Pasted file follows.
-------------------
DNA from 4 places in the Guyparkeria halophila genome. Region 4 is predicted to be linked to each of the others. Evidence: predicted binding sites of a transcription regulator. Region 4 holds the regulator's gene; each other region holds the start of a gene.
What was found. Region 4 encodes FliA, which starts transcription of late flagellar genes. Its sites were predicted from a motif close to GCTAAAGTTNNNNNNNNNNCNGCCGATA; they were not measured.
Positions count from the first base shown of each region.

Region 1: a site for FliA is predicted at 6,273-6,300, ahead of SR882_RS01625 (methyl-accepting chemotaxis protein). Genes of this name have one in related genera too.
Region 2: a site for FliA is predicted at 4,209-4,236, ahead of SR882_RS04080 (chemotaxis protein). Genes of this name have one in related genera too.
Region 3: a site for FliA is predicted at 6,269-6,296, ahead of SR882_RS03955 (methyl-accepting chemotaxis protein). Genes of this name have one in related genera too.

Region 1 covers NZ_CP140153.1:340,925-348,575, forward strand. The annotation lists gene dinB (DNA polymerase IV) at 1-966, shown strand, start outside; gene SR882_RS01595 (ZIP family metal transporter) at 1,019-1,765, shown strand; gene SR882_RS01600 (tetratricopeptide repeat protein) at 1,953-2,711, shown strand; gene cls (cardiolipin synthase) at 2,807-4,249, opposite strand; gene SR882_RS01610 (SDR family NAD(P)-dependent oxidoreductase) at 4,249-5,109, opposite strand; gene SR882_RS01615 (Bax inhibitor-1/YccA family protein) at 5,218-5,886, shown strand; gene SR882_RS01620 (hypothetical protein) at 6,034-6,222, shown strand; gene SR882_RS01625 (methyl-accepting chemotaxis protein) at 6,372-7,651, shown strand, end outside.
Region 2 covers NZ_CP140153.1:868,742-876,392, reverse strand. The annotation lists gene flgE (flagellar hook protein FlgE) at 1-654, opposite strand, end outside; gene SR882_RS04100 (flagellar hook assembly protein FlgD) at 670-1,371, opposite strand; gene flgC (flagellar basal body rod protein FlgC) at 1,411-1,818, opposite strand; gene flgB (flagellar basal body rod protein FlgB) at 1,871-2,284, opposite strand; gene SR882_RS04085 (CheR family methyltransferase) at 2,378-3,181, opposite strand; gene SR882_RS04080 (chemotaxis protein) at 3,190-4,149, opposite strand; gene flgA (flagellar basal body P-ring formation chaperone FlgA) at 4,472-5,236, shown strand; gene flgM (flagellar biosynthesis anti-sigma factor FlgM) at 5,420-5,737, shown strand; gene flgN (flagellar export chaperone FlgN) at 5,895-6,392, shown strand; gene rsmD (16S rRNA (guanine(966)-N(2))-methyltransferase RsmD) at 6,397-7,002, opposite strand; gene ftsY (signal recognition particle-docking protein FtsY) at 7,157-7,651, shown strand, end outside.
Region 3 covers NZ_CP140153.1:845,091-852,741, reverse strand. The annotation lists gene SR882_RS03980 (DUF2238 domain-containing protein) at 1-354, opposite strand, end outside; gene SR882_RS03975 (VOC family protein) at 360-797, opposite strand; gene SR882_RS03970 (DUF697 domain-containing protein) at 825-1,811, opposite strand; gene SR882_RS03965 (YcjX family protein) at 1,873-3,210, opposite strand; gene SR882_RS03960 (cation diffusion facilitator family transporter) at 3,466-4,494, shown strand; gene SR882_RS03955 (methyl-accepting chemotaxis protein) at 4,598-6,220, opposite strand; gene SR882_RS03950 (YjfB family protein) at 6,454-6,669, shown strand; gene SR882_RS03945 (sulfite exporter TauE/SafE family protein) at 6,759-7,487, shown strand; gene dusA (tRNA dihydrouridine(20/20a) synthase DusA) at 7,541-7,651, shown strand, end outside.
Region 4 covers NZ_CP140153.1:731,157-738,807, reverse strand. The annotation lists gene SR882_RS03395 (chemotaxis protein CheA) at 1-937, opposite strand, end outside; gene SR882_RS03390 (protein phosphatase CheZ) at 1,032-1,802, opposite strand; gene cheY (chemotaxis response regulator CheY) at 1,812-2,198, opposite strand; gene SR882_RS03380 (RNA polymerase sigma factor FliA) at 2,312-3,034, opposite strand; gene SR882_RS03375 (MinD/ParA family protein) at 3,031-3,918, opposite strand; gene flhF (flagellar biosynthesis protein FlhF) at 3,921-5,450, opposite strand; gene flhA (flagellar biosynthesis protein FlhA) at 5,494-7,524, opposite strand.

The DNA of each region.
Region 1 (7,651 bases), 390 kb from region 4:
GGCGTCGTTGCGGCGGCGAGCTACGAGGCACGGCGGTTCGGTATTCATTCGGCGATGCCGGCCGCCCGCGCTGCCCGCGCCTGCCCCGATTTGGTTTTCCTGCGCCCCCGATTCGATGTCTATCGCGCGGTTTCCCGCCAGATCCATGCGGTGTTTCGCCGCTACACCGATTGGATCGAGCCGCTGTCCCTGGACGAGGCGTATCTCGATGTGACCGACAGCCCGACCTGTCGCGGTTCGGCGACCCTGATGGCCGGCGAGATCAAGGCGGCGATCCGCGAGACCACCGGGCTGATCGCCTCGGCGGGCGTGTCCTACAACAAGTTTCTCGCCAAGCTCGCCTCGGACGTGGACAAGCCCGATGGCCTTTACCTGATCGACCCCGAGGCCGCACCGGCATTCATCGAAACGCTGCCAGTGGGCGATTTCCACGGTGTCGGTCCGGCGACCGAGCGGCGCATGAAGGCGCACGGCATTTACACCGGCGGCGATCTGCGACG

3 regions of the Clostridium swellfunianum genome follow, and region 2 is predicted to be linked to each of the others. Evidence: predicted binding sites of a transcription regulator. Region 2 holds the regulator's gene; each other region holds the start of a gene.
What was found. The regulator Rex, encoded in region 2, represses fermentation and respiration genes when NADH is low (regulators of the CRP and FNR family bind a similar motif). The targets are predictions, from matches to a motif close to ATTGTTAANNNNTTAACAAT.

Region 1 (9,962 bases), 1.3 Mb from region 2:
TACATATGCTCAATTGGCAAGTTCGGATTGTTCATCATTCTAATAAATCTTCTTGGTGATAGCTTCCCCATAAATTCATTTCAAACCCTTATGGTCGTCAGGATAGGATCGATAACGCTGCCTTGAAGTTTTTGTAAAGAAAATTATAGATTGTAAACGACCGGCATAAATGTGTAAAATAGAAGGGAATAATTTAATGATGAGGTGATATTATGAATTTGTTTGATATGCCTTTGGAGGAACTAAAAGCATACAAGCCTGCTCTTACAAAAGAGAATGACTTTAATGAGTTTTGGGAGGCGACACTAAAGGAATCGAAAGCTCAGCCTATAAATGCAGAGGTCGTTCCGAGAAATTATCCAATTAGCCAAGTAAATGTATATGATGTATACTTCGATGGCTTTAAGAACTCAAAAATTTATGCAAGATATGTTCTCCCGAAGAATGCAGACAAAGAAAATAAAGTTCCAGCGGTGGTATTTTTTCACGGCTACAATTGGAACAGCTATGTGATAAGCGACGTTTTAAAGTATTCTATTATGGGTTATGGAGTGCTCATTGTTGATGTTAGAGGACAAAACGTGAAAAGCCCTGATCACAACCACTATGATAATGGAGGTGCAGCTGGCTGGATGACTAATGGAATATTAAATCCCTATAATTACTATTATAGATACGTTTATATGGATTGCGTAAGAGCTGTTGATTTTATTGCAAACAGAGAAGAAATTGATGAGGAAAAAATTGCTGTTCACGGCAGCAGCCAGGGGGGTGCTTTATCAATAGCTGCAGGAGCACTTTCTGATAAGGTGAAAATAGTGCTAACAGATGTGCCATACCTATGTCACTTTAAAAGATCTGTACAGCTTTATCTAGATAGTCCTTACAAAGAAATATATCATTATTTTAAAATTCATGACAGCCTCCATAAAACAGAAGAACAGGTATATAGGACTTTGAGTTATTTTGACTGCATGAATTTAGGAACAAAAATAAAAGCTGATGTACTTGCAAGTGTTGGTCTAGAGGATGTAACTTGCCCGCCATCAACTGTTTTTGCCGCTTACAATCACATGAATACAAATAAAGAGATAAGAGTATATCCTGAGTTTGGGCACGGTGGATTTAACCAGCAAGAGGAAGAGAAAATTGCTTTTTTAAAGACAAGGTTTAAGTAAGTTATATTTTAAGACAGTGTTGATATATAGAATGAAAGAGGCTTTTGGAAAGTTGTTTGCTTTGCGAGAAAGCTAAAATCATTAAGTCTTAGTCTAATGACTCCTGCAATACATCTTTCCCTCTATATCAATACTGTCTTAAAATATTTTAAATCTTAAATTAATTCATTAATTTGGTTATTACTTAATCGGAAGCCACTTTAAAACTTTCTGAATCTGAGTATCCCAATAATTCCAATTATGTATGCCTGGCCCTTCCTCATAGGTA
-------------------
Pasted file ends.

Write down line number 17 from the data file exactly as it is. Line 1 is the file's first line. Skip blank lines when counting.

TACATATGCTCAATTGGCAAGTTCGGATTGTTCATCATTCTAATAAATCTTCTTGGTGATAGCTTCCCCATAAATTCATTTCAAACCCTTATGGTCGTCAGGATAGGATCGATAACGCTGCCTTGAAGTTTTTGTAAAGAAAATTATAGATTGTAAACGACCGGCATAAATGTGTAAAATAGAAGGGAATAATTTAATGATGAGGTGATATTATGAATTTGTTTGATATGCCTTTGGAGGAACTAAAAGCATACAAGCCTGCTCTTACAAAAGAGAATGACTTTAATGAGTTTTGGGAGGCGACACTAAAGGAATCGAAAGCTCAGCCTATAAATGCAGAGGTCGTTCCGAGAAATTATCCAATTAGCCAAGTAAATGTATATGATGTATACTTCGATGGCTTTAAGAACTCAAAAATTTATGCAAGATATGTTCTCCCGAAGAATGCAGACAAAGAAAATAAAGTTCCAGCGGTGGTATTTTTTCACGGCTACAATTGGAACAGCTATGTGATAAGCGACGTTTTAAAGTATTCTATTATGGGTTATGGAGTGCTCATTGTTGATGTTAGAGGACAAAACGTGAAAAGCCCTGATCACAACCACTATGATAATGGAGGTGCAGCTGGCTGGATGACTAATGGAATATTAAATCCCTATAATTACTATTATAGATACGTTTATATGGATTGCGTAAGAGCTGTTGATTTTATTGCAAACAGAGAAGAAATTGATGAGGAAAAAATTGCTGTTCACGGCAGCAGCCAGGGGGGTGCTTTATCAATAGCTGCAGGAGCACTTTCTGATAAGGTGAAAATAGTGCTAACAGATGTGCCATACCTATGTCACTTTAAAAGATCTGTACAGCTTTATCTAGATAGTCCTTACAAAGAAATATATCATTATTTTAAAATTCATGACAGCCTCCATAAAACAGAAGAACAGGTATATAGGACTTTGAGTTATTTTGACTGCATGAATTTAGGAACAAAAATAAAAGCTGATGTACTTGCAAGTGTTGGTCTAGAGGATGTAACTTGCCCGCCATCAACTGTTTTTGCCGCTTACAATCACATGAATACAAATAAAGAGATAAGAGTATATCCTGAGTTTGGGCACGGTGGATTTAACCAGCAAGAGGAAGAGAAAATTGCTTTTTTAAAGACAAGGTTTAAGTAAGTTATATTTTAAGACAGTGTTGATATATAGAATGAAAGAGGCTTTTGGAAAGTTGTTTGCTTTGCGAGAAAGCTAAAATCATTAAGTCTTAGTCTAATGACTCCTGCAATACATCTTTCCCTCTATATCAATACTGTCTTAAAATATTTTAAATCTTAAATTAATTCATTAATTTGGTTATTACTTAATCGGAAGCCACTTTAAAACTTTCTGAATCTGAGTATCCCAATAATTCCAATTATGTATGCCTGGCCCTTCCTCATAGGTA